The American Academy of Pediatrics spent a good deal of ink in its journal Pediatrics this month tackling the important public health issue of childhood exposure to tobacco. What’s already known about direct (smoking) and indirect (secondhand and thirdhand) tobacco exposure comes from reams of scientific data collected over decades of social, biochemical, and clinical research: inhaling the smoke from burning tobacco will make you sick, shorten your life, and even kill you. Reading the abstract of this report from the AAP’s Section on Tobacco Control gives one the sense that pediatricians are done kidding around:

Tobacco use and tobacco smoke exposure are among the most important health threats to children, adolescents, and adults. There is no safe level of tobacco smoke exposure. The developing brains of children and adolescents are particularly vulnerable to the development of tobacco and nicotine dependence. Tobacco is unique among consumer products in that it causes disease and death when used exactly as intended. Tobacco continues to be heavily promoted to children and young adults. Flavored and alternative tobacco products, including little cigars, chewing tobacco, and electronic nicotine delivery systems are gaining popularity among youth.


Those are the facts. (The emphasis above is mine.) Here are some other facts the AAP wants you to know:

  • More than half of children in the United States are regularly exposed to tobacco smoke.
  • Tobacco use harms not only individual smokers and users of tobacco products, but also others who get exposed by secondhand and thirdhand exposure of tobacco smoke.
  • 90% of people who become nicotine-dependent are kids 18 and younger. (Non-smoking adults in their 20’s and older seldom look at cigarettes and say, “Yeah, that looks like a good idea.”)


Here is what we know from decades of medical studies in children:

  • There is no level of tobacco exposure which can be considered “safe.” Any exposure, at any level, threatens the health of children.
  • The harm to children begins in the fetus. Maternal exposure to direct or indirect tobacco smoke is known to cause preterm birth, low birth weight, miscarriage, and congenital malformations. Prenatal exposure is also associated with the development of childhood obesity.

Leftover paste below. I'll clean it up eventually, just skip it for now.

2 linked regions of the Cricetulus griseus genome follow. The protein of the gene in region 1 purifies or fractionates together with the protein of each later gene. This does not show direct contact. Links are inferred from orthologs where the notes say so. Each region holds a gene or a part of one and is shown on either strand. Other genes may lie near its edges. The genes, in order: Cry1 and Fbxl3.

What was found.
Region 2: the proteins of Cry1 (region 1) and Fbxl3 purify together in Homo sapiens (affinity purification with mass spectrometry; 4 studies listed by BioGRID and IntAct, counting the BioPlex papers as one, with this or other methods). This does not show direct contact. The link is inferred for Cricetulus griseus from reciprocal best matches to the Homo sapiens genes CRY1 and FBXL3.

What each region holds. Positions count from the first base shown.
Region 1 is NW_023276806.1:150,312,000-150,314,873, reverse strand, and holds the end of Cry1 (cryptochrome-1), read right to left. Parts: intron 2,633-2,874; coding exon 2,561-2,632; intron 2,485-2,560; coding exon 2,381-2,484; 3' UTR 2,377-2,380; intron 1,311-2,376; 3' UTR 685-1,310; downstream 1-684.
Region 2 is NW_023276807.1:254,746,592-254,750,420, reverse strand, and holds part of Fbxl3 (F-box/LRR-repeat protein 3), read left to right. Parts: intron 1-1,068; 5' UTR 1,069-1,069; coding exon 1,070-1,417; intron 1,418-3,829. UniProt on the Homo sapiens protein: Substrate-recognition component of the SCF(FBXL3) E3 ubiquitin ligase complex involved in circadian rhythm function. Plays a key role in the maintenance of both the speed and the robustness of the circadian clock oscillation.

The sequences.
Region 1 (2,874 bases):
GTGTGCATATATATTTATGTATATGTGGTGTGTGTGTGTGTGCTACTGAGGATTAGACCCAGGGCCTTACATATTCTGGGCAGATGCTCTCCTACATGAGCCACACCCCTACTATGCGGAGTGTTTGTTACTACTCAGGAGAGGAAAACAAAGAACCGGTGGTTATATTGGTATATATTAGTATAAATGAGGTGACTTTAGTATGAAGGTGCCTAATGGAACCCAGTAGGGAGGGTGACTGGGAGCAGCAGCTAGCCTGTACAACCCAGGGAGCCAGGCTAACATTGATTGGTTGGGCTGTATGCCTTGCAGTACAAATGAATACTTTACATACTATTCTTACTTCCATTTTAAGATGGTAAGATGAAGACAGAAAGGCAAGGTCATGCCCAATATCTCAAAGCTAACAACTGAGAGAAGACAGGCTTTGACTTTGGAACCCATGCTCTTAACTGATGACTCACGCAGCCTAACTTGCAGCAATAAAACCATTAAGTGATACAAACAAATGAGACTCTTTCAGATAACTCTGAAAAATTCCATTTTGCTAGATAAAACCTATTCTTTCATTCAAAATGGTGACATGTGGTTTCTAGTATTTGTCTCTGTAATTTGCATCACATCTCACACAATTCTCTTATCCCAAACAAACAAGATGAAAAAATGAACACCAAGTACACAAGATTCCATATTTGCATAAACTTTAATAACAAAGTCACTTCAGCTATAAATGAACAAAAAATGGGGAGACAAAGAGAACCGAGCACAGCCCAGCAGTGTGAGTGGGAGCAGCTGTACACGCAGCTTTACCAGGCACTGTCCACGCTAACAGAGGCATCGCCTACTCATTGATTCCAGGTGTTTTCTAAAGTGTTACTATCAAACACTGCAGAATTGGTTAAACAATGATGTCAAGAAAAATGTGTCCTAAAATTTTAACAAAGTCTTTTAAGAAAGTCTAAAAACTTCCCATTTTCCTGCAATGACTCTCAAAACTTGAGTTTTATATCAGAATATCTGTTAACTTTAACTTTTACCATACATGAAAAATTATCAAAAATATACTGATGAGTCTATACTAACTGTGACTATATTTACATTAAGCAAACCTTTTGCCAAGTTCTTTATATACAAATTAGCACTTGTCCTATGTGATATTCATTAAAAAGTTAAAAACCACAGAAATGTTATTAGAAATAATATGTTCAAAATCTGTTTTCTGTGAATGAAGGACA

• Exposure to tobacco is associated with sudden infant death syndrome in young babies. (17% of SIDS cases are attributable to tobacco exposure.)
  • Neurocognitive deficits (including ADHD) and behavioral problems have been linked to in-utero and postnatal tobacco exposures.
  • Prenatal exposure to maternal smoking and childhood exposure to secondhand smoke increases the risk of developing asthma. Children suffer more frequent and more severe exacerbations of pre-existing asthma and other chronic lung diseases when exposed to secondhand smoke. Bronchiolitis, a common viral infection which affects mostly infants and toddlers, is a more severe illness in kids who breathe air contaminated by tobacco smoke.
  • The risk of children developing common childhood complications of simple viral colds, such as ear infections, sinus infections, and pneumonias is significantly higher when infants and children are exposed to tobacco smoke.
  • Pediatric exposure to tobacco smoke is a known high-risk factor for the development of cancers in children and adults.
  • Secondhand smoke exposure is associated with decreased kidney function and lung function, and is a factor in the premature development of atherosclerosis (which leads to later heart attacks and strokes) in adolescents.


The long list of policy and public health recommendations is comprehensive, clear, long-overdue, and strongly supported by the social, cultural, and scientific evidence presented in the report:

1. The FDA should regulate all tobacco products to protect the public health.

2. Tobacco control should be adequately funded.

3. Tobacco product advertising and promotion in forms that are accessible to children and youth should be prohibited.

4. Point-of-sale tobacco product advertising and product placement that can be viewed by children should be prohibited.

5. Depictions of tobacco products in movies and other media that can be viewed by youth should be restricted.

6. The promotion and sale of electronic nicotine delivery systems to youth should be prohibited.

7. Tobacco control programs should change the image of tobacco by telling the truth about tobacco.

8. Tobacco product prices should be increased to reduce youth tobacco use initiation.

9. The minimum age to purchase tobacco should be increased to 21 years.

10. Flavoring agents, including menthol, should be prohibited in all tobacco products.

11. Comprehensive smoking bans should be enacted.

12. Smoking in multi-unit housing should be prohibited.

13. Prohibitions on smoking and use of tobacco products should include prohibitions on use of electronic nicotine delivery systems.

14. Children younger than 18 years should be legally prohibited from working on tobacco farms and in tobacco production.

15. Concentrated nicotine solution for electronic nicotine delivery systems should be sold in child-resistant containers with amounts limited to that which would not be lethal to a young child if ingested.


On Friday, we’ll take a look at what the AAP has to say about “ENDS” — electronic nicotine delivery systems. None of it is complementary.